Well, for one, the problem with having so much of the national wealth circulating is, indeed is does stimulate the economy, albeit the populous in the lower brackets must invest their hard-earned money back into the financial infrastructure from whence it came.  Americans are taught to buy into Americana to keep the blood circulating in this massive bovine money machine.  As far as anyone can tell, this is what locks the Americans into rampant consumerism which is a knock-on to their “fastfood culture”.

Now shall we assume the mass media and the gross multinational corporations were not having their dues thrown back at them willingly?  American commerce could well be taking the direct financial blow it needs to see the world economy even out and have the rest of the world find balance with them.  China is another matter all together… but will America be forced to throw in the towel — will they throw down the gauntlet? — time tells all tails.

All this having been said, American cultural supremacy may well be a thing of the past.  Coca-Cola, Nike, Starbucks, Time-Warner, Walmart; what will they amount to without the United States as a financial haven?  We know Swiss banks and offshore holding corporations are here to stay, but imagine a world without Product America… perhaps they’d finally get along with the Canadians (and everyone else, for that matter).  I’m looking forward to seeing how tipping the balance of power will go, for the USA.  I for one wish them all the luck, and due praise for Warren Buffet and Barack Obama.  The world may become a very different place.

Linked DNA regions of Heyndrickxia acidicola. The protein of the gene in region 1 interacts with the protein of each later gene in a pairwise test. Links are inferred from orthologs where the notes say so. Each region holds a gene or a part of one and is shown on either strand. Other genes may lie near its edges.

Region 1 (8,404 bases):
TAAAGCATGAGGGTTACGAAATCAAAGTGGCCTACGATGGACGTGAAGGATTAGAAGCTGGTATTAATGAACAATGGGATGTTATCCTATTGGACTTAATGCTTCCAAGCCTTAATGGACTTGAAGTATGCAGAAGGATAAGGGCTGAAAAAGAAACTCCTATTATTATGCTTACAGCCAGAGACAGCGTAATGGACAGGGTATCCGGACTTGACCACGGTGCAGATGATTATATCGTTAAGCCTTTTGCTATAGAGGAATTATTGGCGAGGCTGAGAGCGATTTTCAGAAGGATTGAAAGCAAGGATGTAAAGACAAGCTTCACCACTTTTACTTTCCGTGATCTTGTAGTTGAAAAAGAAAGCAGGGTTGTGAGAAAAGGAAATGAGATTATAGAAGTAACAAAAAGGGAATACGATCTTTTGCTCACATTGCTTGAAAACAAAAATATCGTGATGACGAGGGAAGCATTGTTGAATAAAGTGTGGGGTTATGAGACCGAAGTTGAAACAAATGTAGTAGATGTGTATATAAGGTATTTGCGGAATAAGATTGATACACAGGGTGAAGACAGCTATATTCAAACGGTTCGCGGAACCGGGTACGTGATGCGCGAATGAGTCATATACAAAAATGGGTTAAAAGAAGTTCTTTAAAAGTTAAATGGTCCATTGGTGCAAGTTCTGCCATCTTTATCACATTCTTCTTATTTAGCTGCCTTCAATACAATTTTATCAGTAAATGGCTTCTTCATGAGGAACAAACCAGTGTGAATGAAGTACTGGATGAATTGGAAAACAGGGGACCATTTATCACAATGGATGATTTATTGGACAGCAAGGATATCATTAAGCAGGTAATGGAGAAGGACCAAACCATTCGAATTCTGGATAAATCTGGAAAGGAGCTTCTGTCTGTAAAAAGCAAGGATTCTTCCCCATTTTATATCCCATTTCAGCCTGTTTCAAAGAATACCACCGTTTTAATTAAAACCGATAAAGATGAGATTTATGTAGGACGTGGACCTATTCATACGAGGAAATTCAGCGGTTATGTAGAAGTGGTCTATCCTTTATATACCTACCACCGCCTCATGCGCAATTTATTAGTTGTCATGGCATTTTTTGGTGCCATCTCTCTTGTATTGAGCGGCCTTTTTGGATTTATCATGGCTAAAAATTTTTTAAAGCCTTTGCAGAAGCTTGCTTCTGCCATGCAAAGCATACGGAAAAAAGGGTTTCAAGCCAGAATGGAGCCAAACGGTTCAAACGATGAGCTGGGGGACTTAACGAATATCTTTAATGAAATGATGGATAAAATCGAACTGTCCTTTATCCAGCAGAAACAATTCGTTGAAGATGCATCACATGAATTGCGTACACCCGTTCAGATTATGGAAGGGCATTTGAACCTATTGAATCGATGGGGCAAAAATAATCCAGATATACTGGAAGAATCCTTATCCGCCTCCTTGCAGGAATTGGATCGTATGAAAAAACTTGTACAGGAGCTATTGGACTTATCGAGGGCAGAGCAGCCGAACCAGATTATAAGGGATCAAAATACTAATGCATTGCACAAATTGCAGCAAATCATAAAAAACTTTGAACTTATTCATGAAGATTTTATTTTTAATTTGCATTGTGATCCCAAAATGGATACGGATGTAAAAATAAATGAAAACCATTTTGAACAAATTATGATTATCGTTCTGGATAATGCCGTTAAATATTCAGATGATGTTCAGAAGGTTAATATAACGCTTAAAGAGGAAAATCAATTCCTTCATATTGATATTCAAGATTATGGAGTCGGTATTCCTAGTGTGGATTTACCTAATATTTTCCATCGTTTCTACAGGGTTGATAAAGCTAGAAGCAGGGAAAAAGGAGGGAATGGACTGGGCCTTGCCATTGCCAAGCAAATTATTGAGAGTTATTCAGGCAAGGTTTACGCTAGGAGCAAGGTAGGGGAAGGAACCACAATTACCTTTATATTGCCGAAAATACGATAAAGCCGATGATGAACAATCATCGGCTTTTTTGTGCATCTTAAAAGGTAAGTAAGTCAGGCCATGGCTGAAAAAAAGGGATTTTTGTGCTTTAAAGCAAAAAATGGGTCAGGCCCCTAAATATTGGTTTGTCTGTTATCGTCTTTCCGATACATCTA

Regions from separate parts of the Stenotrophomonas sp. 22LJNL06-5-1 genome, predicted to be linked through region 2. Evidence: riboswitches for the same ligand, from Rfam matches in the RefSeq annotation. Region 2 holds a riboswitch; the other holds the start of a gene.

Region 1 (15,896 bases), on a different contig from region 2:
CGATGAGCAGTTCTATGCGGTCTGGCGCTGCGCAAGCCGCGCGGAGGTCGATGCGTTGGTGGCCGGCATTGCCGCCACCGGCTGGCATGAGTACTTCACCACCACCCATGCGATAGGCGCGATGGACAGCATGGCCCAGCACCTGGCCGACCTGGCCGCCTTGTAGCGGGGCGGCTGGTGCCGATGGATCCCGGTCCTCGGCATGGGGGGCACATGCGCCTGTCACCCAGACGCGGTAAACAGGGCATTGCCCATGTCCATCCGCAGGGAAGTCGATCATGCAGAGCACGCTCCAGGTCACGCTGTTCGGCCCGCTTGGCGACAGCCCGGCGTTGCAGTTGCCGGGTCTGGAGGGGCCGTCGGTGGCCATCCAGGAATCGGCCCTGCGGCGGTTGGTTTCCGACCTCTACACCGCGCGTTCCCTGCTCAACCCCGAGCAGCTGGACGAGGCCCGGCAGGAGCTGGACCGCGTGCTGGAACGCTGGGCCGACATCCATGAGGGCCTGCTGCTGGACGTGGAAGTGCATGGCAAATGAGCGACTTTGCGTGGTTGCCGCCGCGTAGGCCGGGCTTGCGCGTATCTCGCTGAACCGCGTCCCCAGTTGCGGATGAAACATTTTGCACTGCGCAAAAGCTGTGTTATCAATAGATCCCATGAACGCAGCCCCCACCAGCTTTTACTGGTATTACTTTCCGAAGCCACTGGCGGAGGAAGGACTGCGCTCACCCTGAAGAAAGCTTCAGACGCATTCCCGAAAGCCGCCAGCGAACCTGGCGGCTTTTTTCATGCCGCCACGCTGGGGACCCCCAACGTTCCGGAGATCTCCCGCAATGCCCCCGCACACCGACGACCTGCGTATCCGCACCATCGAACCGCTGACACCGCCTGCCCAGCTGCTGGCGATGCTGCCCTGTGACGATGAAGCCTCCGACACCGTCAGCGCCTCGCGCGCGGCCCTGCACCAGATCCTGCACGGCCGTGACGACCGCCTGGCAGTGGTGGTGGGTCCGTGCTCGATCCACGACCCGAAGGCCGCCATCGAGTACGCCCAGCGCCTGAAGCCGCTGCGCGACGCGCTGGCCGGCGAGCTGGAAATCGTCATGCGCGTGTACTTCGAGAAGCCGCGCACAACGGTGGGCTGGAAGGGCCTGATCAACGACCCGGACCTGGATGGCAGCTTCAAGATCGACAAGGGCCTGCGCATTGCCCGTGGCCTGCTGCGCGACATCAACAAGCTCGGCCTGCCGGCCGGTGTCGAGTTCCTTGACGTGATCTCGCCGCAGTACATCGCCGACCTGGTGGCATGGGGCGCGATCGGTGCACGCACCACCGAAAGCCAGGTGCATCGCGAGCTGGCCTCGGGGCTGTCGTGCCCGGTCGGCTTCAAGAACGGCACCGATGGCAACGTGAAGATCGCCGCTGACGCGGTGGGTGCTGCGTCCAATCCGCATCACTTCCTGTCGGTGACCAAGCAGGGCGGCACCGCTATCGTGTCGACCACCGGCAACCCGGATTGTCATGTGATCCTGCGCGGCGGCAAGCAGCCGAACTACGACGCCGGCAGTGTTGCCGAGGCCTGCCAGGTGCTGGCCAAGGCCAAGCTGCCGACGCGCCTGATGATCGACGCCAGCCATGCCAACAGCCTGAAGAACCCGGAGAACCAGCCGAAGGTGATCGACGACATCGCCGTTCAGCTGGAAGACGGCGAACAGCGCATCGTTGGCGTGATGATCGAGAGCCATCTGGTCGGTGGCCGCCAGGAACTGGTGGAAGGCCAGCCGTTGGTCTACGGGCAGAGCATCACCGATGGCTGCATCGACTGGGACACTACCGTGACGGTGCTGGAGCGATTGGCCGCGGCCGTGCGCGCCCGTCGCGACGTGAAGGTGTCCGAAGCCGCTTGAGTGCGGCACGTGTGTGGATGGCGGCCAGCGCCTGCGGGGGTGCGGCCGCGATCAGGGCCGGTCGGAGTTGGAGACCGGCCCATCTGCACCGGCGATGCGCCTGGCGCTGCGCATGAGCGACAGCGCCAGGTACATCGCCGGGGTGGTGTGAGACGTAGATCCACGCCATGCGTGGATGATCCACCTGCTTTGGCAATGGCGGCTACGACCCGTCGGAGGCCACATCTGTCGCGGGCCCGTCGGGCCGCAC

Have You Heard about Jesus?

Well, I’ve just shut the door in the face of my first Jehovah’s Witness of the season.  I was so hoping for a Mormon missionary… but I ain’t in Canada no more!  I generally do have a better time with the British cultists — er, evangelists.  She seemed like such a nice little old lady, as well… but therein lies their hook, and when it comes right down to it they’re all pretty much vitriolic little miscreants — I can’t imagine a different sort of character taking moral dollops of self-righteousness from the Watch Tower and serving it back to the rest of we heathens unabashedly.